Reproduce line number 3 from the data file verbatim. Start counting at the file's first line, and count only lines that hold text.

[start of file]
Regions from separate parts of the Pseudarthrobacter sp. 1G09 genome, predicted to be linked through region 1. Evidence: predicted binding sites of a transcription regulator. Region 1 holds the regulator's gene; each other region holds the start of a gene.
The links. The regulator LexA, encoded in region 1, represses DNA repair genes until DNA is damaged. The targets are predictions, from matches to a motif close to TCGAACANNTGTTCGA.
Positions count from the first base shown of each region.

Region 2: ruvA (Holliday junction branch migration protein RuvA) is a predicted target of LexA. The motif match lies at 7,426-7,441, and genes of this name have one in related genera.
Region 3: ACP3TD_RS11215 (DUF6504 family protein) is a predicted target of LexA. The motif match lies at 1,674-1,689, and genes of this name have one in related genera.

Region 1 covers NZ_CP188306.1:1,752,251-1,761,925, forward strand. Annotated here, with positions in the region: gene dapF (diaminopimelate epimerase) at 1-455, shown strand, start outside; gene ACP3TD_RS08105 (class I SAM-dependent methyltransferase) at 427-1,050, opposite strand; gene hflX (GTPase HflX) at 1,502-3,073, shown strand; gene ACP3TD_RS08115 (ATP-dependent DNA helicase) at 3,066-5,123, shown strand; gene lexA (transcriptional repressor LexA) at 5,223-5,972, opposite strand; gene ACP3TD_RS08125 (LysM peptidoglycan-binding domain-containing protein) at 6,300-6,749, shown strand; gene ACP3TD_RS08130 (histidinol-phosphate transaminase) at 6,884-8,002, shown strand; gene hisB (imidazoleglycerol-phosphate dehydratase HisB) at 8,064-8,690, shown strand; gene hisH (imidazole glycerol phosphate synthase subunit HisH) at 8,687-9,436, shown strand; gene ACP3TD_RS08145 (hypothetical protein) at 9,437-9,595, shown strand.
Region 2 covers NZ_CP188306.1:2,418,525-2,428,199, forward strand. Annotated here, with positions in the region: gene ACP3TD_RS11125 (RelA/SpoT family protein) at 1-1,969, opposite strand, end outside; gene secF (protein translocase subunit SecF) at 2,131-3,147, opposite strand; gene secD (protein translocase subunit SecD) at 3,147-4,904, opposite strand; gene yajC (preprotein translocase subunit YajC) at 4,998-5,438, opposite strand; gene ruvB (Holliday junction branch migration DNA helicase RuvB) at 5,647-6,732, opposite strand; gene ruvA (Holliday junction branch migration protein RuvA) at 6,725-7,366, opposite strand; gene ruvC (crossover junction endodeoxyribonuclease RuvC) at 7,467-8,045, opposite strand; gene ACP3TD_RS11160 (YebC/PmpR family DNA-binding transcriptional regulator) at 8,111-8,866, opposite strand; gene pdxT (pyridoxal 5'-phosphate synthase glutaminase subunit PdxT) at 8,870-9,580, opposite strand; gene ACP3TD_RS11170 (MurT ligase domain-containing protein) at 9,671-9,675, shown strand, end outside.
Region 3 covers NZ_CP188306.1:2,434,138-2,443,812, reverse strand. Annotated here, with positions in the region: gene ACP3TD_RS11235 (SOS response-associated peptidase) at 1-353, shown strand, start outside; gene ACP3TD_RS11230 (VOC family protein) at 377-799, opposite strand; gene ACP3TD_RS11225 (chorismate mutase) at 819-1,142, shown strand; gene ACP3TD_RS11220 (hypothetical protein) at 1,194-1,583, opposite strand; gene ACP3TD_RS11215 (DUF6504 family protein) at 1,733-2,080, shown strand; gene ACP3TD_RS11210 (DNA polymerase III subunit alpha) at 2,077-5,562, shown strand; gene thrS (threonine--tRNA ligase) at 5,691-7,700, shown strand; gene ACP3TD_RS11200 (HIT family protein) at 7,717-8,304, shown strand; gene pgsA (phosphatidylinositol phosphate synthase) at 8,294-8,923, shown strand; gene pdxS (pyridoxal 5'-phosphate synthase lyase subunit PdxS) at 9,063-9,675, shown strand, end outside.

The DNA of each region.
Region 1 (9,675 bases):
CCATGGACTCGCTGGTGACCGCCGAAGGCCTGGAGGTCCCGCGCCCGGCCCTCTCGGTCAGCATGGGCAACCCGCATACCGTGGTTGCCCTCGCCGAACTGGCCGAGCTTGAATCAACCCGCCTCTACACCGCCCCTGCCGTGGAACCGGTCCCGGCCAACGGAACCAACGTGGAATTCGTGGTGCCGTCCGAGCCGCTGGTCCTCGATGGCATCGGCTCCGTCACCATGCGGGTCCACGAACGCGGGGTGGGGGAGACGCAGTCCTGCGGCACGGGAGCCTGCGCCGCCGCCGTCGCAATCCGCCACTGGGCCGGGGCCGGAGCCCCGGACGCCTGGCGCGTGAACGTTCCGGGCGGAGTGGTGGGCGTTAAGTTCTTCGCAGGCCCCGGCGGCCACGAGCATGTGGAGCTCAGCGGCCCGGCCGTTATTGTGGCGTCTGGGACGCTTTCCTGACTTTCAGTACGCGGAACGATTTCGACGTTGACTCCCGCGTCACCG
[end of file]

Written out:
Positions count from the first base shown of each region.